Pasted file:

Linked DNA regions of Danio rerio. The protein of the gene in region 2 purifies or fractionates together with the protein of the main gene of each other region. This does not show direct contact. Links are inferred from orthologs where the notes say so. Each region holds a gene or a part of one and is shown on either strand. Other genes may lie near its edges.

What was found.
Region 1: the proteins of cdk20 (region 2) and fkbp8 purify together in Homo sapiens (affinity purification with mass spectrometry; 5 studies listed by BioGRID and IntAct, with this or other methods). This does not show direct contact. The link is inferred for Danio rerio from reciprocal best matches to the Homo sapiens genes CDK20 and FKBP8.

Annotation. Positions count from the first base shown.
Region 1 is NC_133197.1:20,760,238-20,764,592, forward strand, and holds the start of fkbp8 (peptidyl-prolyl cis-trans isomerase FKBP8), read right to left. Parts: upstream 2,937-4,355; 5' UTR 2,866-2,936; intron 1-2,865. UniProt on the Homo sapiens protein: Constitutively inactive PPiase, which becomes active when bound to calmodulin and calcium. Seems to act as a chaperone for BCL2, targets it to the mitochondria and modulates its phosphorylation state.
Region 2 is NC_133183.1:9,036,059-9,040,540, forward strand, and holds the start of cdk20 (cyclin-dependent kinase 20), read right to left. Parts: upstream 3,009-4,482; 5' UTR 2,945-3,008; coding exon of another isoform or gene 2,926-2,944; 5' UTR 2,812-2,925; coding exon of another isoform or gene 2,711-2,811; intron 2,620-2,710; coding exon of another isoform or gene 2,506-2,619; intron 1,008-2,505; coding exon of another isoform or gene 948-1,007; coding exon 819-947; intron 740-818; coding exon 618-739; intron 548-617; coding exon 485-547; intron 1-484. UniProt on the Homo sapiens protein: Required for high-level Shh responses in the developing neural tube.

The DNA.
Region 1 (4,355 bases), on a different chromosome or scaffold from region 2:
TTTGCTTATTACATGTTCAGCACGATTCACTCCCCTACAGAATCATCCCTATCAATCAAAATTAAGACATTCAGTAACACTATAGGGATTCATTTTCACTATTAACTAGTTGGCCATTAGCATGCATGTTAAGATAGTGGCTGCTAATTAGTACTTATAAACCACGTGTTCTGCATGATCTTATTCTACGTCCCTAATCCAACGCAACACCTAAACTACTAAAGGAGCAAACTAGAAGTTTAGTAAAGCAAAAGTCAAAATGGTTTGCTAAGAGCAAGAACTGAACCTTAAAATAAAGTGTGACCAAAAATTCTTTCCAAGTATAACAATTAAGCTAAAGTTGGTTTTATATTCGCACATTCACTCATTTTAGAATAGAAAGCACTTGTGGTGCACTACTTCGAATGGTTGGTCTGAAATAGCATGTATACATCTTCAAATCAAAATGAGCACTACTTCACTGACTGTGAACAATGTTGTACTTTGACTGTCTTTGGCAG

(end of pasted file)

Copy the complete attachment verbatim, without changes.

Linked DNA regions of Danio rerio. The protein of the gene in region 2 purifies or fractionates together with the protein of the main gene of each other region. This does not show direct contact. Links are inferred from orthologs where the notes say so. Each region holds a gene or a part of one and is shown on either strand. Other genes may lie near its edges.

What was found.
Region 1: the proteins of cdk20 (region 2) and fkbp8 purify together in Homo sapiens (affinity purification with mass spectrometry; 5 studies listed by BioGRID and IntAct, with this or other methods). This does not show direct contact. The link is inferred for Danio rerio from reciprocal best matches to the Homo sapiens genes CDK20 and FKBP8.

Annotation. Positions count from the first base shown.
Region 1 is NC_133197.1:20,760,238-20,764,592, forward strand, and holds the start of fkbp8 (peptidyl-prolyl cis-trans isomerase FKBP8), read right to left. Parts: upstream 2,937-4,355; 5' UTR 2,866-2,936; intron 1-2,865. UniProt on the Homo sapiens protein: Constitutively inactive PPiase, which becomes active when bound to calmodulin and calcium. Seems to act as a chaperone for BCL2, targets it to the mitochondria and modulates its phosphorylation state.
Region 2 is NC_133183.1:9,036,059-9,040,540, forward strand, and holds the start of cdk20 (cyclin-dependent kinase 20), read right to left. Parts: upstream 3,009-4,482; 5' UTR 2,945-3,008; coding exon of another isoform or gene 2,926-2,944; 5' UTR 2,812-2,925; coding exon of another isoform or gene 2,711-2,811; intron 2,620-2,710; coding exon of another isoform or gene 2,506-2,619; intron 1,008-2,505; coding exon of another isoform or gene 948-1,007; coding exon 819-947; intron 740-818; coding exon 618-739; intron 548-617; coding exon 485-547; intron 1-484. UniProt on the Homo sapiens protein: Required for high-level Shh responses in the developing neural tube.

The DNA.
Region 1 (4,355 bases), on a different chromosome or scaffold from region 2:
TTTGCTTATTACATGTTCAGCACGATTCACTCCCCTACAGAATCATCCCTATCAATCAAAATTAAGACATTCAGTAACACTATAGGGATTCATTTTCACTATTAACTAGTTGGCCATTAGCATGCATGTTAAGATAGTGGCTGCTAATTAGTACTTATAAACCACGTGTTCTGCATGATCTTATTCTACGTCCCTAATCCAACGCAACACCTAAACTACTAAAGGAGCAAACTAGAAGTTTAGTAAAGCAAAAGTCAAAATGGTTTGCTAAGAGCAAGAACTGAACCTTAAAATAAAGTGTGACCAAAAATTCTTTCCAAGTATAACAATTAAGCTAAAGTTGGTTTTATATTCGCACATTCACTCATTTTAGAATAGAAAGCACTTGTGGTGCACTACTTCGAATGGTTGGTCTGAAATAGCATGTATACATCTTCAAATCAAAATGAGCACTACTTCACTGACTGTGAACAATGTTGTACTTTGACTGTCTTTGGCAG